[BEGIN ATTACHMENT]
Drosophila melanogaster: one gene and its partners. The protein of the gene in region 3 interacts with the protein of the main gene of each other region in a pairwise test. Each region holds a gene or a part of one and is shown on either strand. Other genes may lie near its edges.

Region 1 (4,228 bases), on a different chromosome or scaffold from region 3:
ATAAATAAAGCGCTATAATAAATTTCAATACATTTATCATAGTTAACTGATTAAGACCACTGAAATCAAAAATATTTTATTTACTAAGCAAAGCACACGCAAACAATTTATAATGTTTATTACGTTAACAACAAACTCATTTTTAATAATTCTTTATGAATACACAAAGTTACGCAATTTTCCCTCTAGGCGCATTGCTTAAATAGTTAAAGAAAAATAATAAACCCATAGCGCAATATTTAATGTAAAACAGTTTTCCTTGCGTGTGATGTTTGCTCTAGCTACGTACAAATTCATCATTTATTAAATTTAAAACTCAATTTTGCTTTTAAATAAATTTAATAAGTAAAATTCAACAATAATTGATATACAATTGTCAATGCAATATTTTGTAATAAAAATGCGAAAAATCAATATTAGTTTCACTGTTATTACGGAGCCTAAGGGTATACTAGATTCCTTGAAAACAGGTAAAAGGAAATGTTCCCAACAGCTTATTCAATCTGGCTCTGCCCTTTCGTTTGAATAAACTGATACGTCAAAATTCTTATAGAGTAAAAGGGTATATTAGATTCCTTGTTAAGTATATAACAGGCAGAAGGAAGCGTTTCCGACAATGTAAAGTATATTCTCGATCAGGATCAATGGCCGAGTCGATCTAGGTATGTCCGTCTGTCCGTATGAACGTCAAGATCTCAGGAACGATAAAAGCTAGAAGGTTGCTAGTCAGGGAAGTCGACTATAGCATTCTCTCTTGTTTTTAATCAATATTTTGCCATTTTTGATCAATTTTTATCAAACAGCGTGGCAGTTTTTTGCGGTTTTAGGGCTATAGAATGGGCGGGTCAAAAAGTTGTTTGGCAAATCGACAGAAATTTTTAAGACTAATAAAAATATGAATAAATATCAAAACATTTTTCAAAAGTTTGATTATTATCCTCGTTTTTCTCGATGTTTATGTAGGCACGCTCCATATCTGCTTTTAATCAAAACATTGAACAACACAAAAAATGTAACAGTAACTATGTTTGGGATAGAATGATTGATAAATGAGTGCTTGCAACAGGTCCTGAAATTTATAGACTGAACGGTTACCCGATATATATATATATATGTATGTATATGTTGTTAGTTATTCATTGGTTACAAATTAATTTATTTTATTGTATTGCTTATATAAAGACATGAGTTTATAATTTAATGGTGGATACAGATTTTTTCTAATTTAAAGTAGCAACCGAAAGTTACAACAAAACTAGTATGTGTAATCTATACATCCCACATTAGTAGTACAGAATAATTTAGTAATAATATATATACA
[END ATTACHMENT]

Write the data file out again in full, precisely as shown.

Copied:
Drosophila melanogaster: one gene and its partners. The protein of the gene in region 3 interacts with the protein of the main gene of each other region in a pairwise test. Each region holds a gene or a part of one and is shown on either strand. Other genes may lie near its edges.

Region 1 (4,228 bases), on a different chromosome or scaffold from region 3:
ATAAATAAAGCGCTATAATAAATTTCAATACATTTATCATAGTTAACTGATTAAGACCACTGAAATCAAAAATATTTTATTTACTAAGCAAAGCACACGCAAACAATTTATAATGTTTATTACGTTAACAACAAACTCATTTTTAATAATTCTTTATGAATACACAAAGTTACGCAATTTTCCCTCTAGGCGCATTGCTTAAATAGTTAAAGAAAAATAATAAACCCATAGCGCAATATTTAATGTAAAACAGTTTTCCTTGCGTGTGATGTTTGCTCTAGCTACGTACAAATTCATCATTTATTAAATTTAAAACTCAATTTTGCTTTTAAATAAATTTAATAAGTAAAATTCAACAATAATTGATATACAATTGTCAATGCAATATTTTGTAATAAAAATGCGAAAAATCAATATTAGTTTCACTGTTATTACGGAGCCTAAGGGTATACTAGATTCCTTGAAAACAGGTAAAAGGAAATGTTCCCAACAGCTTATTCAATCTGGCTCTGCCCTTTCGTTTGAATAAACTGATACGTCAAAATTCTTATAGAGTAAAAGGGTATATTAGATTCCTTGTTAAGTATATAACAGGCAGAAGGAAGCGTTTCCGACAATGTAAAGTATATTCTCGATCAGGATCAATGGCCGAGTCGATCTAGGTATGTCCGTCTGTCCGTATGAACGTCAAGATCTCAGGAACGATAAAAGCTAGAAGGTTGCTAGTCAGGGAAGTCGACTATAGCATTCTCTCTTGTTTTTAATCAATATTTTGCCATTTTTGATCAATTTTTATCAAACAGCGTGGCAGTTTTTTGCGGTTTTAGGGCTATAGAATGGGCGGGTCAAAAAGTTGTTTGGCAAATCGACAGAAATTTTTAAGACTAATAAAAATATGAATAAATATCAAAACATTTTTCAAAAGTTTGATTATTATCCTCGTTTTTCTCGATGTTTATGTAGGCACGCTCCATATCTGCTTTTAATCAAAACATTGAACAACACAAAAAATGTAACAGTAACTATGTTTGGGATAGAATGATTGATAAATGAGTGCTTGCAACAGGTCCTGAAATTTATAGACTGAACGGTTACCCGATATATATATATATATGTATGTATATGTTGTTAGTTATTCATTGGTTACAAATTAATTTATTTTATTGTATTGCTTATATAAAGACATGAGTTTATAATTTAATGGTGGATACAGATTTTTTCTAATTTAAAGTAGCAACCGAAAGTTACAACAAAACTAGTATGTGTAATCTATACATCCCACATTAGTAGTACAGAATAATTTAGTAATAATATATATACA